We are so proud of our quick makeover. It must have turned out well because I have not yet been able to claim my free week...The place is always rented! I have 2 projects under way right now that I am excited about. Vicki is going to help me because these are more detailed. Hope to have them ready by my next blog entry!
My love is quilting. Cotton is the fabric of my life. I credit my grandmother with sowing the quilting seeds. As a child, I remember her creating templates from Kleenex boxes, and carefully cutting her fabrics from cast off clothing. She would create her quilt tops during the summer. I knew it was Fall, not only by the weather, but by Grandmother setting up her huge wood quilting frame. She would handquilt several tops in a season. I cannot see a Kansas City Star quilt pattern without thinking of my Grandmother. Even now I have one of her quilts lying at the foot of my bed. The colors are still bright even though the fabrics are slightly worn. It comforts me in times of crisis, to pick out the scraps of my sisters's dresses. It is time for me to start sowing some seeds of my own. In honor of my grandmother and the Halloween season, I have created a very simple "Trick or Treat" bag. I used the Scaredy Cat charm pack from Moda. Any fall themed fabric would work such as Acorn Hollow. These also could be used for potpourri . We have some great fall selections available at his time. This is a great use for charm packs. Many customers ask what to do with charm packs. That will be a future topic. I hope that this very simple project will get someone started quilting. The treat bags are very simple. No cutting involved. Select 2 charms. Place wrong sides together and sew 3 sides creating a bag to fill with candy or your choice of items for those special trick or treaters.
One of my favorite book series is Harry Potter. I know alot of kids out there who would like nothing better than to be their favorite wizard or witch for Halloween. This is a great Invisibility cloak or dress robe pattern for your kids. My fabric picks for this are our Sparkle Velour (to which I have referred to as Wizard Wear since it hit our warehouse) or Stretch Velvet. Both are machine washable.
Another decorative project I am anxious to start because of great expectations to be so festive is a Pumpkin Garland made from these Pincushions. They would make perfect pumpkins. I plan on draping them around my front door and over my fireplace. I learned a little trick from Heather Bailey's Pear Pincushion stems. She rolls up a piece of felt whip stitches is loosely, tugs the strand to get a good bend and then stitches the stem to the pincushion. This would be a great addition to turn these pincushions into happy pumpkins. My pattern choices are a toss up between Moda Fall Back in Time and Scaredy Cat Fat Quarters. Maybe Both!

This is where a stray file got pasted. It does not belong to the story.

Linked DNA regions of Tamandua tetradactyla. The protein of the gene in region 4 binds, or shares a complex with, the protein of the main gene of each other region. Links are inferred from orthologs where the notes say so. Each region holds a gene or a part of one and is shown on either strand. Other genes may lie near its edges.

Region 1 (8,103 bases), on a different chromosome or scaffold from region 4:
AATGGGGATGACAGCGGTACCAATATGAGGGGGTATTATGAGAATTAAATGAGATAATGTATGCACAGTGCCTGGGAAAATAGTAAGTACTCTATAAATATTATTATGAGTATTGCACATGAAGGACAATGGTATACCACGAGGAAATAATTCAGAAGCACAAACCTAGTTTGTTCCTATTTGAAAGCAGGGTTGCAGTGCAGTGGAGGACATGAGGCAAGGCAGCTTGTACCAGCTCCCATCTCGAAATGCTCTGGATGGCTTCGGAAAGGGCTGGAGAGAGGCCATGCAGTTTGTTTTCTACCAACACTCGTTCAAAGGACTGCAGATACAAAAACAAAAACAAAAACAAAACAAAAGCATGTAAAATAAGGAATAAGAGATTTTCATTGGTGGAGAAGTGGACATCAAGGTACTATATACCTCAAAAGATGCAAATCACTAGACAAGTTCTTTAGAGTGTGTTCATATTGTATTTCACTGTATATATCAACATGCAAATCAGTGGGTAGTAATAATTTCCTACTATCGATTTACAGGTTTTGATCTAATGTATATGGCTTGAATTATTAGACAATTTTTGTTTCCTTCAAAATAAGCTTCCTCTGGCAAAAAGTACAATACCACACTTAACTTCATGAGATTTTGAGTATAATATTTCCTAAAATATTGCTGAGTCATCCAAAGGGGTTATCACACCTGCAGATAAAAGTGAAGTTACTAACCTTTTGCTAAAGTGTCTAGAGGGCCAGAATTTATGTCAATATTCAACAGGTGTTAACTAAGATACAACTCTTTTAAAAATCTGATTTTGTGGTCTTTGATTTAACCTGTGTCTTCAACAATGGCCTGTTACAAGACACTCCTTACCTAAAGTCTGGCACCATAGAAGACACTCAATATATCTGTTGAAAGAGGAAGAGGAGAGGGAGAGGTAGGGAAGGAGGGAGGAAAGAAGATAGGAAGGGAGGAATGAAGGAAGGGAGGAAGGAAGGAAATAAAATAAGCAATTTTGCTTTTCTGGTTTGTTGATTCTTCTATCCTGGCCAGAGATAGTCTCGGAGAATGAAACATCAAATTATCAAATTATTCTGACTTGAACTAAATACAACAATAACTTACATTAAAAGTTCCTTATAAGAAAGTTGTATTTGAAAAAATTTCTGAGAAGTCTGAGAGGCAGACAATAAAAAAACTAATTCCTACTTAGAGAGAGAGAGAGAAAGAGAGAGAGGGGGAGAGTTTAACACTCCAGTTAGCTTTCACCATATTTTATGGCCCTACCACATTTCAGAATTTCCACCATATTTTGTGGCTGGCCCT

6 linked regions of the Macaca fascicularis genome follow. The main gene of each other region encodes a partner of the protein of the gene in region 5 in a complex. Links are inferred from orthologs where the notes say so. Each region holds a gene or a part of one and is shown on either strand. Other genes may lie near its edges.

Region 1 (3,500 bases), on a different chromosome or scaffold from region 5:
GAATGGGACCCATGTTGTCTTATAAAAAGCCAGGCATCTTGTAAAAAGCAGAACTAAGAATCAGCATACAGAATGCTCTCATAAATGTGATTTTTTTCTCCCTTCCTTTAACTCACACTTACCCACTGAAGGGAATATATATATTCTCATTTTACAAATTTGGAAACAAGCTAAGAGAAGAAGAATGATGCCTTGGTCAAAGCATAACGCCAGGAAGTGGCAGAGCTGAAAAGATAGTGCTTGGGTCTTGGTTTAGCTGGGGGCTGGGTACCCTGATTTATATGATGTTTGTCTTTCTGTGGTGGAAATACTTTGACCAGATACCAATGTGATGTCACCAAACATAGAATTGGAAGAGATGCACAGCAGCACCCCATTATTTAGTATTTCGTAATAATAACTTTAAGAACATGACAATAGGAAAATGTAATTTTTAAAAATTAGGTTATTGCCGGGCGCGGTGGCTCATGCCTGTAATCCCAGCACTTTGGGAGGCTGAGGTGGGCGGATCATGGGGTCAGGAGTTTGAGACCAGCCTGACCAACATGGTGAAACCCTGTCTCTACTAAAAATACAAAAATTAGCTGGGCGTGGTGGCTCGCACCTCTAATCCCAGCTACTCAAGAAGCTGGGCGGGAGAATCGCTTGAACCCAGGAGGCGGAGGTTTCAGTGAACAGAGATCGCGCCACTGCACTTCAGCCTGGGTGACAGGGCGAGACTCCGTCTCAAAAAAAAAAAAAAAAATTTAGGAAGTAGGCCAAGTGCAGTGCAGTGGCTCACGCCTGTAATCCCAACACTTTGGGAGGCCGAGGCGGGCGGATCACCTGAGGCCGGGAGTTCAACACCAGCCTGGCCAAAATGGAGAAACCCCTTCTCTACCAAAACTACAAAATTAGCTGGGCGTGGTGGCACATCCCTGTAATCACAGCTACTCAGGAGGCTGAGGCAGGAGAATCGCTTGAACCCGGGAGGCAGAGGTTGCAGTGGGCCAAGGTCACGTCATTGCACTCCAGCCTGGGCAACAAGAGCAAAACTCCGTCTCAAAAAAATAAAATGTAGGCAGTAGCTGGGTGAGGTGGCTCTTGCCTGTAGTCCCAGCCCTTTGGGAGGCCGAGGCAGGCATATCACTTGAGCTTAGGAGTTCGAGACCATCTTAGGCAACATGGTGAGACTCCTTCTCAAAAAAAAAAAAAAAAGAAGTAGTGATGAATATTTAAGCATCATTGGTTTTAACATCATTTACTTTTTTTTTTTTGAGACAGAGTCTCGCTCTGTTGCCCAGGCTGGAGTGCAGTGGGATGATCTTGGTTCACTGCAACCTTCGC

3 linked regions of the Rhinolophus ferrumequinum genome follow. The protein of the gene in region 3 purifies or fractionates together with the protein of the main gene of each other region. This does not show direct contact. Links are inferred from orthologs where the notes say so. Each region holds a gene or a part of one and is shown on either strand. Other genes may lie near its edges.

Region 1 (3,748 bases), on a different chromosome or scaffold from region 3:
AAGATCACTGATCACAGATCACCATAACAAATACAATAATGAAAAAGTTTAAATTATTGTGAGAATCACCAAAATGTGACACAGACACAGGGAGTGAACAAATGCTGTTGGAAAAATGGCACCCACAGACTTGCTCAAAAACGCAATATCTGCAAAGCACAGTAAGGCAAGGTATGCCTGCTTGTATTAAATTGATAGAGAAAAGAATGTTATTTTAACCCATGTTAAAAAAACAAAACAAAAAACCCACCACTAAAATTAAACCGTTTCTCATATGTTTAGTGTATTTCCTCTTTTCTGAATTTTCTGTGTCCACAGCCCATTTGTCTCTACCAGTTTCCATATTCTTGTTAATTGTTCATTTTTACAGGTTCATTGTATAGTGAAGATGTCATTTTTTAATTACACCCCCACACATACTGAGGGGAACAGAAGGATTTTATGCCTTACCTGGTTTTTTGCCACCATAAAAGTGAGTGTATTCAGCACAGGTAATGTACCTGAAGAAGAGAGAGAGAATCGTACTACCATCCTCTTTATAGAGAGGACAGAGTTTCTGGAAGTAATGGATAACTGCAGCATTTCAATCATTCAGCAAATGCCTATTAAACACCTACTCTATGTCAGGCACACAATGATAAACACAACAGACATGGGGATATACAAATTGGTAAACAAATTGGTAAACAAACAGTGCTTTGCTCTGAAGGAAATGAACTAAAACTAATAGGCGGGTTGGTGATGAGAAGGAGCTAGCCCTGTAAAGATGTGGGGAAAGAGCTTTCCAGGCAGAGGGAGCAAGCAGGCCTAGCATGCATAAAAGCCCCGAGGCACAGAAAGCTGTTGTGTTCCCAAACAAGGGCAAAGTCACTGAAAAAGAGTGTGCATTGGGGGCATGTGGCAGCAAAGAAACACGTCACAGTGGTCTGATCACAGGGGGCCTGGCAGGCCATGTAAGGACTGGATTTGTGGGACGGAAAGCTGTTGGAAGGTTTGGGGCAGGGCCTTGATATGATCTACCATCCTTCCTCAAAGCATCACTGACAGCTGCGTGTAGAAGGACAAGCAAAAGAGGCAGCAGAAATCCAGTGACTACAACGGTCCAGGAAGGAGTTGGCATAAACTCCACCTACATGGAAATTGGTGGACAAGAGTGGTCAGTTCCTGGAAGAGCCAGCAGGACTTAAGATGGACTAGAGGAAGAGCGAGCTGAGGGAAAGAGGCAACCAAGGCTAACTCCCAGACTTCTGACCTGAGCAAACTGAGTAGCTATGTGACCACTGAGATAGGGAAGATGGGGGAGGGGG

I am really excited to get started on all of the above projects, but at the moment I am finishing up my dress for my brother's wedding. He is getting married in Savannah, Ga on the 16th of this month! I am his best man AKA Best Broad! The dress is drafted from my own pattern and so far it is turning out better then I could imagine. Here is my inspiration picture. The finished project will have thicker straps and not as low cut but equally as sassy! (please excuse my primative photoshopping). I am using Linen because it will still be warm/hot so far south. I do not want to sweat and the drape from linen is just perfect for this casual wedding. I was originally leaning toward our Cotton Sateen but given the temperature range in Savannah in September, I decided on linen to catch any breeze (fingers crossed on a nice breeze, please!) It would also be great in seersucker for more a casual or any of our Bridal Fabrics for a more formal look. I love this look because it is a fitted up top and has a gathered empire waist, which means....I CAN EAT! So awesome and very important. I will be sure to update later with picture of the finished dress in our gallery.
Update on embroidered ottoman cover. The move is on the 17th so whenever I can take a break from packing, I am working on it and my dress. However, so far I have measured and cut. No embroidery to date. Apologies but it looks great in my head!
Moniqa is our Graphic Artist. She is one of the most creative young ladies I have ever known, and I have known a lot of creative ladies! Moniqa creates purses, tops and dresses for herself and these wonderful flowers. We all marvel at them when she wears them to work. She'll pin them to her top or coat, but usually we see them on her handbags. She designed the handbags herself, too.
Here's a link to the pattern, but I wanted to give you a little instruction to go with it here.
- You decide a set number of petals to cut from any fabric you like. Felt, suede and faux suede will not unravel. Boucle, silks and other interesting woven fabrics will, but if you can stand it, the raveling can become part of the design.
- There is a template for the stigma, or center of the flower.
- You will clip little fringes half-way through your strip of fabric and roll it to create the center.
- Hand stitch the bottom of the roll to hold it in place.
- The bottom layer of petals are the larger size petal template. Lay them in a circle overlapping them slightly and hand tack them together. Do the same for the smaller top layer of petals.
- Push the sigma through the middle and hand stitch the whole flower together picking up each petal layer and securing it into the stigma.
- Add a little fabric or felt circle at the back either with glue or hand stitching.
- Now you can add a pin back or create a necklace with two pieces of ribbon. Make several flowers and create a fantastic bracelet!
Remember, these are only guidelines. You can make the flower larger. You can make the stamens shorter, longer, thicker, thinner. Add leaves. I think you get the drift. Try my No Rules rule: just start cutting and see what happens. I think that's how Moniqa came up with this project in the first place.